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India abstains from voting on UN’s Myanmar resolution

Topics Covered: India and its neighbourhood- relations.

India abstains from voting on UN’s Myanmar resolution: 


Context: 

India recently abstained from voting on the United Nations General Assembly‘s (UNGA’s) resolution for an arms embargo against Myanmar. 

  • 119 countries voted ‘yes’, Belarus voted ‘no’ and 36 countries abstained, including Myanmar’s neighbors China and India, along with Russia. 

Reasons behind India’s move: 

  1. India said its views were not reflected in the draft resolution before the Assembly passed it. 
  2. India also said it does not believe that the tabling of this resolution for adoption at this juncture, is “conducive to aiding the country’s joint efforts towards strengthening the democratic process in Myanmar.” 

About the UN Resolution: 

  • The UN’s resolution demonstrated widespread global opposition to the Myanmar military and demanded that the country’s democratic transition be restored. 
  • The resolution called upon the Myanmar armed forces to respect the people’s will as freely expressed by results of the general election of November 8, 2020. 

India is supporting ASEAN initiative on Myanmar and the ‘Five-Point Consensus’: 

It includes: 

  1. Immediate cessation of violence. 
  2. Dialogue among all stakeholders in Myanmar for a peaceful solution. 
  3. The appointment of a special Asean envoy to facilitate mediation. 
  4. Aid to Myanmar. 
  5. A visit to the country by the envoy. 

Why should India be concerned about the situation in Myanmar? 

For India, the stakes are high as instability within Myanmar has grave implications for the Northeast. 

  • There are reports of guerrilla groups in Myanmar reviving their activities and any breakdown of law and order will allow militant groups in the Northeast to take advantage of the situation.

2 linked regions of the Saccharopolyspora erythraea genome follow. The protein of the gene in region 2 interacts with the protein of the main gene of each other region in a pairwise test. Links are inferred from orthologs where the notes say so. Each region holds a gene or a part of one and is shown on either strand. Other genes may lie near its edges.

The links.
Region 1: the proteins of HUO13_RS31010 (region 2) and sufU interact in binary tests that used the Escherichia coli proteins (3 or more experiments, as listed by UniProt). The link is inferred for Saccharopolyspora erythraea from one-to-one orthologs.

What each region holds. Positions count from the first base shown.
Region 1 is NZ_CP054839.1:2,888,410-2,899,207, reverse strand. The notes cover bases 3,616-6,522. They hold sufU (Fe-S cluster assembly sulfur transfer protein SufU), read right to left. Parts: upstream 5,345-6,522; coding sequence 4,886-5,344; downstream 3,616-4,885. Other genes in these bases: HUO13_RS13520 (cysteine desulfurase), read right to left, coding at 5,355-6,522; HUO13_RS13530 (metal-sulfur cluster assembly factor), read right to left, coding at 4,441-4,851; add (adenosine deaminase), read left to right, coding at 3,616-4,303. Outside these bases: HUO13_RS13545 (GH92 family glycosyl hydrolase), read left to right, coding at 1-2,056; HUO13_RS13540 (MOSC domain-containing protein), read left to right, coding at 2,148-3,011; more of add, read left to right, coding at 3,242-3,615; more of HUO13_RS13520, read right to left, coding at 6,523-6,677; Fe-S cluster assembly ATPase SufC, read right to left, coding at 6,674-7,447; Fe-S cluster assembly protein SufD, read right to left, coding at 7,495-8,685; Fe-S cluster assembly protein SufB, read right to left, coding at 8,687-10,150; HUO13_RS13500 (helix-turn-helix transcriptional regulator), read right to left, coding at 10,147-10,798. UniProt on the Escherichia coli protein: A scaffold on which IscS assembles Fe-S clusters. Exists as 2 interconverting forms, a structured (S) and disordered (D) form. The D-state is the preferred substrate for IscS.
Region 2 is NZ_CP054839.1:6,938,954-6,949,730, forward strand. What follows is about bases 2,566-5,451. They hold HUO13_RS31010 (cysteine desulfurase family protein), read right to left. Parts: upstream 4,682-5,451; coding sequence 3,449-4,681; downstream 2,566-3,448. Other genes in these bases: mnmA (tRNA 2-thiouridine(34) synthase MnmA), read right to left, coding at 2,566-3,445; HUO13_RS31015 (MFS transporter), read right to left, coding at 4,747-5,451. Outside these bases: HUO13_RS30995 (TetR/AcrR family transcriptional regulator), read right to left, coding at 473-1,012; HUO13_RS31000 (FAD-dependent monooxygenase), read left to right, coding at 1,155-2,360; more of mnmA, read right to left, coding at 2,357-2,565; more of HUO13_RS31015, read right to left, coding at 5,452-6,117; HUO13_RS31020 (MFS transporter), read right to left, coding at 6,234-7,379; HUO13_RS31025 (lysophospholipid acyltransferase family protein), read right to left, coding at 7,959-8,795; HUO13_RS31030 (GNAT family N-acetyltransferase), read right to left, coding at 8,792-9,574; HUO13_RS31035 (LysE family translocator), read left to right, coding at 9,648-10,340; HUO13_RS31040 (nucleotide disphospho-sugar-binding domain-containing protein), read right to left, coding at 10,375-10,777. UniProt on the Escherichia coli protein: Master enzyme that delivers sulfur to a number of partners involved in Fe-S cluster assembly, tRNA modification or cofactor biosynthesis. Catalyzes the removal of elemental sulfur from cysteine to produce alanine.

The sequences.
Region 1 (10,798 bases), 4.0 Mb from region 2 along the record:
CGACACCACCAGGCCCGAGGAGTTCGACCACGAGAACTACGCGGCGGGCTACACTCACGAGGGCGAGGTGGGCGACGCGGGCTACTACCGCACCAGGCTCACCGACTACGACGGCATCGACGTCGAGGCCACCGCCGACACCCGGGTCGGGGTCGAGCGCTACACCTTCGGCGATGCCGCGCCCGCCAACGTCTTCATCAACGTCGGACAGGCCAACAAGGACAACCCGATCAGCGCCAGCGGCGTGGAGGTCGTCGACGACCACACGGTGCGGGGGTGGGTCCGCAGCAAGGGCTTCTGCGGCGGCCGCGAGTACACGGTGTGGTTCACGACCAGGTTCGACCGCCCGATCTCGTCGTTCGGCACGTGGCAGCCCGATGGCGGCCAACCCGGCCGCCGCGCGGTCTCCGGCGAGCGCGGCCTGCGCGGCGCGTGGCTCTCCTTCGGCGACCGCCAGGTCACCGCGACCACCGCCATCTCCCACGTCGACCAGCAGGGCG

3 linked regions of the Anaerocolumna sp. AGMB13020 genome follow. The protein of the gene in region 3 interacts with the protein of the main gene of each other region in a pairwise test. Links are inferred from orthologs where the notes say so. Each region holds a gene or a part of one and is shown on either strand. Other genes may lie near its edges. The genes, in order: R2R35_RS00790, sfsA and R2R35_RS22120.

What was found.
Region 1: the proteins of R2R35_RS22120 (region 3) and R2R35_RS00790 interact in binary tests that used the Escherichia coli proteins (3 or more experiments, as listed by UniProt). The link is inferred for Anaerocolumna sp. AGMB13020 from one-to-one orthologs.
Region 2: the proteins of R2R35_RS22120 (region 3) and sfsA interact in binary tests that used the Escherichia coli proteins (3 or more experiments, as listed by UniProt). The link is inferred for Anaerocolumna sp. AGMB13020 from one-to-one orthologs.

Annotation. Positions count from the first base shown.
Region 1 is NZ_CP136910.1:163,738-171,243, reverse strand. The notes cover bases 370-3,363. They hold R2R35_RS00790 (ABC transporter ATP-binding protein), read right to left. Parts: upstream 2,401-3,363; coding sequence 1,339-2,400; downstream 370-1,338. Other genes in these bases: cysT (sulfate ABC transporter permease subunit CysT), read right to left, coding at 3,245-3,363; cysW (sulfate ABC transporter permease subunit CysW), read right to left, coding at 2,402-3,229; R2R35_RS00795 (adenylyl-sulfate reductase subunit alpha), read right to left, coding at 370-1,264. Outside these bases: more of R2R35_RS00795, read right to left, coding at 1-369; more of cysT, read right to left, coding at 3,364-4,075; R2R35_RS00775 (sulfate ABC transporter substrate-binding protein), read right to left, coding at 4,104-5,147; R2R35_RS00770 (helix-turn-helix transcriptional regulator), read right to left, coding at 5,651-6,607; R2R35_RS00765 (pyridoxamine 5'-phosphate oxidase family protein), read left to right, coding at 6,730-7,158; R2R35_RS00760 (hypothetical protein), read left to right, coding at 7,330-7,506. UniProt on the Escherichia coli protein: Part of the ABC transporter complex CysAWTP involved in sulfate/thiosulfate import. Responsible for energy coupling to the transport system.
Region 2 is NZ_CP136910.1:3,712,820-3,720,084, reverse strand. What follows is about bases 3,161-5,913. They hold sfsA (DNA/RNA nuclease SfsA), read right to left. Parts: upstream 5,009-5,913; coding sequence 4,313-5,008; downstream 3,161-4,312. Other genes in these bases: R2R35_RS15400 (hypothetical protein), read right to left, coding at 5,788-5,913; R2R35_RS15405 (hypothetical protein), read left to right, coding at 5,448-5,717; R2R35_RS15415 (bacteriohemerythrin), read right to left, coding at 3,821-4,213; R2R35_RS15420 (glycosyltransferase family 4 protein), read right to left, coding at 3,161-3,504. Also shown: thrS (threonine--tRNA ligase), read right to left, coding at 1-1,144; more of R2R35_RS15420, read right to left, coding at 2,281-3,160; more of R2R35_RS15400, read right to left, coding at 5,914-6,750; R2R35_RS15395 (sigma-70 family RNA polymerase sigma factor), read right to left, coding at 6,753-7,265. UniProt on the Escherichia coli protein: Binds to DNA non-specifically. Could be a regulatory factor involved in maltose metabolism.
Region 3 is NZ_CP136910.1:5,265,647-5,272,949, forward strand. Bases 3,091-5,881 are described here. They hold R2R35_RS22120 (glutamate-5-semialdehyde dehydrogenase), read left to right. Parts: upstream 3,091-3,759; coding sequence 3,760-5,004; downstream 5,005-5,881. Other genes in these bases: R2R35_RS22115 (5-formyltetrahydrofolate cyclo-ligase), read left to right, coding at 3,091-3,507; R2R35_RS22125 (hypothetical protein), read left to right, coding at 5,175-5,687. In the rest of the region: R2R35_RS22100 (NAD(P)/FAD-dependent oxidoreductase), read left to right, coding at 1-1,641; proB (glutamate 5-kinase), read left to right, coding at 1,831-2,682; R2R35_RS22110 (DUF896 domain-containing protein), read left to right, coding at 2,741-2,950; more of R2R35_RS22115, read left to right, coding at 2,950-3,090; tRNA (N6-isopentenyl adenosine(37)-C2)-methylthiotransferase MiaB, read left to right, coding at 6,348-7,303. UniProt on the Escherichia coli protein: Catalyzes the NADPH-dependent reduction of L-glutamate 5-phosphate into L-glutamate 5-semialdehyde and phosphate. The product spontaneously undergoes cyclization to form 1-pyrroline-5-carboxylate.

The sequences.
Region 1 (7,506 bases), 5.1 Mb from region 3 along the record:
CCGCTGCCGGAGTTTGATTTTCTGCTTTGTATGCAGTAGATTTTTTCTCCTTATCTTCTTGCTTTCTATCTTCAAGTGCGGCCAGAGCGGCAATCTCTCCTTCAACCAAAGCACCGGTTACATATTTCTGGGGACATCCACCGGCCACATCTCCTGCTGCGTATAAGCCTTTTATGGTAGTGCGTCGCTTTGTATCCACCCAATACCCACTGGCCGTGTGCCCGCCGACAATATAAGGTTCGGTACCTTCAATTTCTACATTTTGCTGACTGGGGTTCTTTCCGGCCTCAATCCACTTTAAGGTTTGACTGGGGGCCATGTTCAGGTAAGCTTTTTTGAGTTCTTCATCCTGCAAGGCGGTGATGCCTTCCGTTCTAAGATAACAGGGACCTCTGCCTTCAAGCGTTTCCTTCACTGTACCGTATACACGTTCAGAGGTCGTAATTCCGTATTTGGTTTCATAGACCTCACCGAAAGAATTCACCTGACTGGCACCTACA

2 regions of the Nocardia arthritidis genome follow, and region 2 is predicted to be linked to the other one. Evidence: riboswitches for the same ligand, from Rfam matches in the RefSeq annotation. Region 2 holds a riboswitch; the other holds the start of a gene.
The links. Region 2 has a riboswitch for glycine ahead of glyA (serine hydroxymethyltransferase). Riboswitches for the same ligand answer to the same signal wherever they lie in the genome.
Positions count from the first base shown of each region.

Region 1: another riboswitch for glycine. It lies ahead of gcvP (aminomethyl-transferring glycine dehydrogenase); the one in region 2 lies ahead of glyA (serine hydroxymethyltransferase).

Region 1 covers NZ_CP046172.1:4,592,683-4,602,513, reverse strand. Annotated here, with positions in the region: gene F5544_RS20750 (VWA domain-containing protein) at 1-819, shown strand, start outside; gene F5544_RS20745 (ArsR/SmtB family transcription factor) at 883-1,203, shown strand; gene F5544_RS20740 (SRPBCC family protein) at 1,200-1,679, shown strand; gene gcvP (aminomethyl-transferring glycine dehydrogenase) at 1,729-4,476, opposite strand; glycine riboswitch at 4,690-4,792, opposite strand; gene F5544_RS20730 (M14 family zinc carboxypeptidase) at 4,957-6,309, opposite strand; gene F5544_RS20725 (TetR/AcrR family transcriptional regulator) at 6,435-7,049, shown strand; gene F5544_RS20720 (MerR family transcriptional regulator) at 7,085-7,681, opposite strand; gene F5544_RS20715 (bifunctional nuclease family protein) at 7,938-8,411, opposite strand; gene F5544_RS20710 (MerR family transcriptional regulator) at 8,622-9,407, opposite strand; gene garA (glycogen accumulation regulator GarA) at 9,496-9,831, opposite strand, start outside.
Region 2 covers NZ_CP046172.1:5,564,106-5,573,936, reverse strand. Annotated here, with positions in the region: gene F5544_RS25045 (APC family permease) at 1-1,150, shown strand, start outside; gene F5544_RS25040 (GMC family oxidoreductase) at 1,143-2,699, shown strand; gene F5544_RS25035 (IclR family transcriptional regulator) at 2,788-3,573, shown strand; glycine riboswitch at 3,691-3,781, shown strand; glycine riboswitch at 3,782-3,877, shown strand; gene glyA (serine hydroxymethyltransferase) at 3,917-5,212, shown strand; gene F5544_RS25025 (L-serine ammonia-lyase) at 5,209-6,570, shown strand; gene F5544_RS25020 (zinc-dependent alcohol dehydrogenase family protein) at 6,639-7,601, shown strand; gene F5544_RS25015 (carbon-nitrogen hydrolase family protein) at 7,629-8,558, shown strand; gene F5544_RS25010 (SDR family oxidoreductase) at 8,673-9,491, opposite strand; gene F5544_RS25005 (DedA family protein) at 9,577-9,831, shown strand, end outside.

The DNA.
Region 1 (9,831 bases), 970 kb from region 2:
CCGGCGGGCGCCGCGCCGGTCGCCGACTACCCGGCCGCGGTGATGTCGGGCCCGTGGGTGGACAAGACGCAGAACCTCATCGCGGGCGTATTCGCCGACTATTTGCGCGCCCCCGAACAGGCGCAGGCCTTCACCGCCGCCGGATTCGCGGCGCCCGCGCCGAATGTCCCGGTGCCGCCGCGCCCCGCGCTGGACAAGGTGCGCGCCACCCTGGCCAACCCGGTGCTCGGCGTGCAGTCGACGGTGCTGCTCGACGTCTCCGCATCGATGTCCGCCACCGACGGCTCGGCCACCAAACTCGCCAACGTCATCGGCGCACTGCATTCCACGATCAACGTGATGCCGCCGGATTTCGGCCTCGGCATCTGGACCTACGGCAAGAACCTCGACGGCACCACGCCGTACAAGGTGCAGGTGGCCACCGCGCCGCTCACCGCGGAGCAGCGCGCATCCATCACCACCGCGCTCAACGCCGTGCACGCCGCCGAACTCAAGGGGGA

What’s happening in Myanmar? 

The elected leaders of Myanmar were overthrown on February 1 this year in a coup by the army, which accused Aung Sang Suu Kyi’s ruling party of cheating in the November elections. The army’s allegation has been rejected by the previous election commission and international monitors. 

What lies ahead for India?

India’s reaction is likely to be different this time. India does care about democracy in Myanmar, but that’s a luxury it knows it will not be able to afford for the time being. Why? Because,

  1. India’s security relationship with the Myanmar military has become extremely close, and it would be difficult to “burn bridges” with them given their assistance in securing the North East frontiers from insurgent groups.
  2. Changed image of Ms. Suu Kyi herself: Her image as a democracy icon and Nobel peace laureate has been damaged by her time in office, where she failed to push back the military, and even defended the Army’s pogrom against Rohingya in Rakhine State in 2015.
  3. Benefits for China: A harsh reaction from India, on the lines of that from the U.S., which has threatened action against those responsible for the “coup” unless they revoke the military’s takeover, would only benefit China.
  4. Apart from strategic concerns, India has cultivated several infrastructure and development projects with Myanmar, which it sees as the “gateway to the East” and ASEAN countries (For example: India-Myanmar-Thailand trilateral highway and the Kaladan multi-modal transit transport network, as well as a plan for a Special Economic Zone at the Sittwe deep-water port).
  5. Besides, India still hopes to help resolve the issue of Rohingya refugees that fled to Bangladesh, while some still live in India, and will want to continue to engage the Myanmar government on that.

Myanmar’s military Constitution:

It was the military that drafted the 2008 Constitution, and put it to a questionable referendum in April that year. 

  • The Constitution was the military’s “roadmap to democracy”, which it had been forced to adopt under increasing pressure from the west.
  • It was also due to its own realisation that opening up Myanmar to the outside world was now no longer an option but a dire economic necessity. 
  • But the military made sure to safeguard in the Constitution its own role and supremacy in national affairs.
  • Under its provisions, the military reserves for itself 25 per cent of seats in both Houses of Parliament, to which it appoints serving military officials.
  • Also, a political party which is a proxy for the military contests elections.

 

Insta Curious: 

  1. Do you know how decisions are made at the UN? Read here, 
  2.  Do you remember the Kaladan Multi-Modal Transit Transport Project? Read Here

 

InstaLinks:

Prelims Link:

  1. About Myanmar.
  2. Its constitution.
  3. Comparison with Indian Constitution. 
  4. About UNGA. 
  5. Various UN Organisations. 

Mains Link:

Discuss India’s policy towards its neighbours.

Sources: the Hindu.